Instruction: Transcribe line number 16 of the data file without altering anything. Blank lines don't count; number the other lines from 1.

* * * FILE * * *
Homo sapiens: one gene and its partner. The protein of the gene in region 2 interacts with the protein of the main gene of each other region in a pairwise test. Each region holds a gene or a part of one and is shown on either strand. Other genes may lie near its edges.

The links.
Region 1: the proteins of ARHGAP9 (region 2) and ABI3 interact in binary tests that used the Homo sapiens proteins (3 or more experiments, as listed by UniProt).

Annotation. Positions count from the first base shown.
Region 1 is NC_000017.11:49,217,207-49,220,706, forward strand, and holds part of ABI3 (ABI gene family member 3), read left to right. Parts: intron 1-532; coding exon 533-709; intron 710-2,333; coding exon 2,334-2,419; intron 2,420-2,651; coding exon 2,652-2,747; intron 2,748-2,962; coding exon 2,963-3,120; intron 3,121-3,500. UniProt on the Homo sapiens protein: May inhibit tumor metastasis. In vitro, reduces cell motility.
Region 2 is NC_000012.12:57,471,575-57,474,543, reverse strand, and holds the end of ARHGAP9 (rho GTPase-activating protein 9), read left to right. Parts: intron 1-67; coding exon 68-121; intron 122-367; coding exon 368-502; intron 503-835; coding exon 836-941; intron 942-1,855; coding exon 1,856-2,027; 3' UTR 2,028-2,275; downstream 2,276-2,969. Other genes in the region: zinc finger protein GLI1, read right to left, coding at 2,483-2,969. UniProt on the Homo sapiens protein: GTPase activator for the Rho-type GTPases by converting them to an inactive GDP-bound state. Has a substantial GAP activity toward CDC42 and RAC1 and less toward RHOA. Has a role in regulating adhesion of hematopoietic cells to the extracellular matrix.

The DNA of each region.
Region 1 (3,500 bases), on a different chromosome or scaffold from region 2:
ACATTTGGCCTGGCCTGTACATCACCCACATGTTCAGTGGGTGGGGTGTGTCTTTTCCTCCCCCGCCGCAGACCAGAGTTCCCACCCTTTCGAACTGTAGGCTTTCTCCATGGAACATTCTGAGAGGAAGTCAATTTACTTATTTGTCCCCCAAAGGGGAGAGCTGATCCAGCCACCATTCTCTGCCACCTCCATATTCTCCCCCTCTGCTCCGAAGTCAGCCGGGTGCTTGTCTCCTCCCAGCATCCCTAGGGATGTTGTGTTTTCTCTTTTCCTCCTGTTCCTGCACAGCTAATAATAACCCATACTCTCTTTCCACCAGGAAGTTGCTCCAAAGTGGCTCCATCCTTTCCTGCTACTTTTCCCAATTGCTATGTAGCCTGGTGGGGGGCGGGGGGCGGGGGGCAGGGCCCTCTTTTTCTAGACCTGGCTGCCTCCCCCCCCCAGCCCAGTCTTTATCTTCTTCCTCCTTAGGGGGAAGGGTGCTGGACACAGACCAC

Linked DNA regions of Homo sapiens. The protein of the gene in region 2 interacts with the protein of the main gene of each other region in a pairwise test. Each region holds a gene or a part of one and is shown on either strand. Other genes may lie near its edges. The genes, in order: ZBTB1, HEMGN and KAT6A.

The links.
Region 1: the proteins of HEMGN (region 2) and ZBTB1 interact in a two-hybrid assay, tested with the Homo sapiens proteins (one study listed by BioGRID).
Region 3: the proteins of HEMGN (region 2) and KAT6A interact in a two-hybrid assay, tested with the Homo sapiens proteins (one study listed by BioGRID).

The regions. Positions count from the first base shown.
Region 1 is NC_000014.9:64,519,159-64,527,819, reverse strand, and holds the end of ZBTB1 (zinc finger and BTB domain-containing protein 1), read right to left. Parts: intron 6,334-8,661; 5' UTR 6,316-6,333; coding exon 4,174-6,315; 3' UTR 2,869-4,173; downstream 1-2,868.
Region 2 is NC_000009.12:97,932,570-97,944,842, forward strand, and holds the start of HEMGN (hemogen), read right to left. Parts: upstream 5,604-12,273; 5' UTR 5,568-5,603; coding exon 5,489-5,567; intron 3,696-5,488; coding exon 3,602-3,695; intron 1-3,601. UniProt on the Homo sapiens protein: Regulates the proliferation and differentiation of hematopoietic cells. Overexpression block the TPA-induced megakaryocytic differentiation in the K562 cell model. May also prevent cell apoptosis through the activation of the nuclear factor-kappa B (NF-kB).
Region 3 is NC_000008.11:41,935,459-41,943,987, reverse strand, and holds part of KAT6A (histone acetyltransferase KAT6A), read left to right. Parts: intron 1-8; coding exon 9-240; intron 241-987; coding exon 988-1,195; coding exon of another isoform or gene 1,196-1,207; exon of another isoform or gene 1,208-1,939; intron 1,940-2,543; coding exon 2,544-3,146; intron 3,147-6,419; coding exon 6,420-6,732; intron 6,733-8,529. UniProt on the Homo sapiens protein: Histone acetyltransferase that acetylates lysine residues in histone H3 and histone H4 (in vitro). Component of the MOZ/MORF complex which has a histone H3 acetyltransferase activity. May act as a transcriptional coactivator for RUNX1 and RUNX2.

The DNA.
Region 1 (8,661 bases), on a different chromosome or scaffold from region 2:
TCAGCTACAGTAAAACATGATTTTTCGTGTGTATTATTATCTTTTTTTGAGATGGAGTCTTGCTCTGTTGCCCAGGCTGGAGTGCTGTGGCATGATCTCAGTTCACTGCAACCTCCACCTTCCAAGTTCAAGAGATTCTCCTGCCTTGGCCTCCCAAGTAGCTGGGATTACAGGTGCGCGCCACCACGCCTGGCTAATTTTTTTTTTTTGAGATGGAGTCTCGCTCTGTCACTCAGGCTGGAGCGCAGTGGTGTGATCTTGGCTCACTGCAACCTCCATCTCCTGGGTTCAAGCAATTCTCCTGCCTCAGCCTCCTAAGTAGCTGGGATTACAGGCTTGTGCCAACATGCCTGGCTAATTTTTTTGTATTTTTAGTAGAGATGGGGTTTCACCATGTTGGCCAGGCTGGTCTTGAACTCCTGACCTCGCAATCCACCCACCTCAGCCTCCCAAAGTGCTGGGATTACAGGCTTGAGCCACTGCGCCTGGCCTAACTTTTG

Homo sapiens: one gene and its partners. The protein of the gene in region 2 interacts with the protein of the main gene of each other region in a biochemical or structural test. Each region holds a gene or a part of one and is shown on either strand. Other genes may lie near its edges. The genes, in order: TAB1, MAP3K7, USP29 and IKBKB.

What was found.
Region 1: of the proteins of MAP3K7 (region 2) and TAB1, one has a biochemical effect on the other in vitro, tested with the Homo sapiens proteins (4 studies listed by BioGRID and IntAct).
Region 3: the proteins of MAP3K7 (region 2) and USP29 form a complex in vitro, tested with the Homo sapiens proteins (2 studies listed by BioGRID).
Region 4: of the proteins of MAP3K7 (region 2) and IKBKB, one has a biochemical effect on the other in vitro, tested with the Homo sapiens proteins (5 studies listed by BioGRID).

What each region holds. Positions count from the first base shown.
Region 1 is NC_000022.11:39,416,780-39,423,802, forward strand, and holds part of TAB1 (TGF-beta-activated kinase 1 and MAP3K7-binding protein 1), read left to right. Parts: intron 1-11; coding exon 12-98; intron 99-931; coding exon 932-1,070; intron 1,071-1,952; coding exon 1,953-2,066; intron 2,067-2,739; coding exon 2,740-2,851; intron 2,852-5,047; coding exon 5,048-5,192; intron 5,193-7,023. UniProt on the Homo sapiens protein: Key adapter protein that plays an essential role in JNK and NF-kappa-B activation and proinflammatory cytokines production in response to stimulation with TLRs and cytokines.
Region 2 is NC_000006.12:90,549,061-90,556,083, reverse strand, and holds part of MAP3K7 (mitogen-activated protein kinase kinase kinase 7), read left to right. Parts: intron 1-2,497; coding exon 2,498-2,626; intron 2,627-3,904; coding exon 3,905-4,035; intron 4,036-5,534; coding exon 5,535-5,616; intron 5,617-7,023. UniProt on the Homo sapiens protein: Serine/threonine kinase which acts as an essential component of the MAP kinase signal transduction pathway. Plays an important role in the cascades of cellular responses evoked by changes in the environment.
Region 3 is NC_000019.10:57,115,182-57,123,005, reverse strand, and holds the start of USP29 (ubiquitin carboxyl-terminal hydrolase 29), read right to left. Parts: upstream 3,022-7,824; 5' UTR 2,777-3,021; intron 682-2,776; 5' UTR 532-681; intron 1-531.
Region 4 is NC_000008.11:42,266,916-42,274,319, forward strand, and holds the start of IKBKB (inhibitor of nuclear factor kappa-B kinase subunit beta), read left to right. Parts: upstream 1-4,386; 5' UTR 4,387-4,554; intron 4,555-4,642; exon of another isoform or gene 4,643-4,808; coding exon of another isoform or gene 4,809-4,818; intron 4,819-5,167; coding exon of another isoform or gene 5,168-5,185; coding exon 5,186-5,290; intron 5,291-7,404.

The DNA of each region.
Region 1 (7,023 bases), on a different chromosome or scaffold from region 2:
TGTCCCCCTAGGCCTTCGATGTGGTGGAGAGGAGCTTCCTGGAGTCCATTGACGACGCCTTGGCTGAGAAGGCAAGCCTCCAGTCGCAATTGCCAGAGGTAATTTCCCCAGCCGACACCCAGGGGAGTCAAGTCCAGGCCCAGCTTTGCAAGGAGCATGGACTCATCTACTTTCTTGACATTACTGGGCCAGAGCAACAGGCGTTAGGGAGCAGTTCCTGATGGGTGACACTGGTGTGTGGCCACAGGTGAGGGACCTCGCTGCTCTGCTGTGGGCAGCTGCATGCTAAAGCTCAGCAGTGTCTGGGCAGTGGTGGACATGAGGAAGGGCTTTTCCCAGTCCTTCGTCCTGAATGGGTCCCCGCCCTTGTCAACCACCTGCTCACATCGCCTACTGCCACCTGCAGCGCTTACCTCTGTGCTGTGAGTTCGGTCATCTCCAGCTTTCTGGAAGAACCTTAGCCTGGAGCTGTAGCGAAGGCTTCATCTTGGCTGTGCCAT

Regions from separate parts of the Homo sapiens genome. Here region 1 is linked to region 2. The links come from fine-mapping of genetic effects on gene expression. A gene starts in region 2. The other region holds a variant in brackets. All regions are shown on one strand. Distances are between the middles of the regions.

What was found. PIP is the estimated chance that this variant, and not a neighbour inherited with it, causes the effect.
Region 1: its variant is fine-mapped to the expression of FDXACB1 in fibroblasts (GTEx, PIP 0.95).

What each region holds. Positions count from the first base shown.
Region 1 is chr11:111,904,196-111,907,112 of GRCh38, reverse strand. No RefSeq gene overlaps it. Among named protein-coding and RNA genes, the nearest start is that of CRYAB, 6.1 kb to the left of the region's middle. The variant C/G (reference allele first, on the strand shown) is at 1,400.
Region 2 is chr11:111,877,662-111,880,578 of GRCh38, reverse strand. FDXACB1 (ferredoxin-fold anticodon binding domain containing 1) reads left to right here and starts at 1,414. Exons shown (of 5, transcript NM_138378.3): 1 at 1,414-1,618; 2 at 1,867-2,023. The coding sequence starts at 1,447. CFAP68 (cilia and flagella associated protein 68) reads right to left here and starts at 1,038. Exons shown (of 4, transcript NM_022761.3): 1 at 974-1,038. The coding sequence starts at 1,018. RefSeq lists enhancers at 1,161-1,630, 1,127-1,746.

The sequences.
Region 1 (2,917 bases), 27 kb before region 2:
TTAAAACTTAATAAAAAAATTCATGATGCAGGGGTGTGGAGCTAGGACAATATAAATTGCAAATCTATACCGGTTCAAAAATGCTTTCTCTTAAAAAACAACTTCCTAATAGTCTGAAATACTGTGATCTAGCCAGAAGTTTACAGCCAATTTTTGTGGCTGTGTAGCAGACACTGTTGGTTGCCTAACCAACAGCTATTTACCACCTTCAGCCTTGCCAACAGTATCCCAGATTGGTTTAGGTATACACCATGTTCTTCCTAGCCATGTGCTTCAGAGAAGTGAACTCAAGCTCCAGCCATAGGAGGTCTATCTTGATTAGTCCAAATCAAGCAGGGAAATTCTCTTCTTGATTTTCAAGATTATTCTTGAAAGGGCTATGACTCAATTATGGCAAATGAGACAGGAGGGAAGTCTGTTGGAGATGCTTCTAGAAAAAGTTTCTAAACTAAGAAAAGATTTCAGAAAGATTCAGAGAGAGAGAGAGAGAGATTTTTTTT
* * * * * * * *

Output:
Region 2 is NC_000009.12:97,932,570-97,944,842, forward strand, and holds the start of HEMGN (hemogen), read right to left. Parts: upstream 5,604-12,273; 5' UTR 5,568-5,603; coding exon 5,489-5,567; intron 3,696-5,488; coding exon 3,602-3,695; intron 1-3,601. UniProt on the Homo sapiens protein: Regulates the proliferation and differentiation of hematopoietic cells. Overexpression block the TPA-induced megakaryocytic differentiation in the K562 cell model. May also prevent cell apoptosis through the activation of the nuclear factor-kappa B (NF-kB).